To increase humidity, consider using a humidifier or placing a pebble tray nearby. Misting the leaves with tepid water or grouping them with other humidity-loving plants also helps.


To best nourish your Calathea warscewiczii, feed it with a balanced, water-soluble fertilizer, ideally a 20-20-20 mix every 4-6 weeks during its active growth season, usually from spring to summer. Do not forget to dilute the fertilizer to half its strength to avoid an overly concentrated solution.

Using a fertilizer specifically designed for foliage plants will help to enhance leaf health and maintain vibrant color. As the plant enters its dormant period in the fall and winter, you may reduce the fertilizing frequency to every 8-10 weeks, as its nutrient intake needs lessen during this rest period.

Periodically flushing the soil with distilled or rainwater can help clear out any built-up salts from the fertilizer, contributing to the overall health and longevity of your plant.


Remove any yellow or damaged leaves by gently pulling them from the base of the stem. You can also trim the plant to control its size or promote bushier growth. Ensure to use clean, sharp pruning shears to avoid introducing infections or damaging the plant.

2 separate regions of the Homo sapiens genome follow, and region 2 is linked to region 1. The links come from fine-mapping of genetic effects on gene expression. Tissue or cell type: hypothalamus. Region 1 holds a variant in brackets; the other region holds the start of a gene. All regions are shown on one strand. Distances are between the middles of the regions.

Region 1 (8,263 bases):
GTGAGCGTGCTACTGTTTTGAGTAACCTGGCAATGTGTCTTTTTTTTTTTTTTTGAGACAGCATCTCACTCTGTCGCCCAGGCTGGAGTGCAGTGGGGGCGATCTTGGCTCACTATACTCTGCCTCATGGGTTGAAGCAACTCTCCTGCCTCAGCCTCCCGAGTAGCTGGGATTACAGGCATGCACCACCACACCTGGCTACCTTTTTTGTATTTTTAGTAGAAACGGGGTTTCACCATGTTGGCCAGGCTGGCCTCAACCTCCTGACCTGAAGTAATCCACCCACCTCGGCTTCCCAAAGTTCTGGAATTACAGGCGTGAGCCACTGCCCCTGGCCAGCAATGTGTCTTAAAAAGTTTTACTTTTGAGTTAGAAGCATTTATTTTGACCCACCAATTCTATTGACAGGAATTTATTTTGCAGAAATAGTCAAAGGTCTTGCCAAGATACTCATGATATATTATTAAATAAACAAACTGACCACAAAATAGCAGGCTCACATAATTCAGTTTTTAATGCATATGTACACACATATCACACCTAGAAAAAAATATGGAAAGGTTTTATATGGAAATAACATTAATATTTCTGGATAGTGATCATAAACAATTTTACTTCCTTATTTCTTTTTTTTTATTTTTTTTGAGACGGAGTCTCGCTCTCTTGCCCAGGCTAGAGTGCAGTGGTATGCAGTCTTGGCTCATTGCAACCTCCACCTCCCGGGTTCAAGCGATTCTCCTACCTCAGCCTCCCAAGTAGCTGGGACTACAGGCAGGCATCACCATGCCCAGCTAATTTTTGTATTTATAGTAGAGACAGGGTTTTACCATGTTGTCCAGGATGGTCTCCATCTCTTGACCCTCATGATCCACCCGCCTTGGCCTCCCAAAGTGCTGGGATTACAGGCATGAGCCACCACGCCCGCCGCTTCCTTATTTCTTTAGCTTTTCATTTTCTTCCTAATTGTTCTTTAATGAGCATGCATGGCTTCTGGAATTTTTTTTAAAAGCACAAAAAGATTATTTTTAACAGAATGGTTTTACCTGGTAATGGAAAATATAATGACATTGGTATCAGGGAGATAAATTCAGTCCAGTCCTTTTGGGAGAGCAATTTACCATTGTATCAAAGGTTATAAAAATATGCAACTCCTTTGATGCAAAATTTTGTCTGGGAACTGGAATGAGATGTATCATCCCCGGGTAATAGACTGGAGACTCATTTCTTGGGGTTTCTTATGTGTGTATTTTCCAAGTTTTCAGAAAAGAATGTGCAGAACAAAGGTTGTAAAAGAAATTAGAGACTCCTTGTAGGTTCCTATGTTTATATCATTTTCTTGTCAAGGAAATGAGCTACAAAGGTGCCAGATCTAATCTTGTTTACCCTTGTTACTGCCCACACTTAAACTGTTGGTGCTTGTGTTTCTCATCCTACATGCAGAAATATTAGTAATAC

Major Troubleshooting Tips

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  • Wilted or Yellow Leaves: Majorly a sign of overwatering or underwatering. Check the moisture level in the soil and adjust your watering schedule accordingly. Ensure the plant is not sitting in waterlogged soil or a pot without drainage holes. Allow only the top two inches of the soil to dry out in between waterings.
  • Curling or Crispy Leaves: Curling or crispy leaves can be a result of low humidity levels or exposure to cold drafts. Increase humidity around the plant by using a humidifier, placing a tray filled with water and pebbles nearby, or misting the leaves regularly. Ensure the plant is away from drafty spots caused by air conditioning or heaters.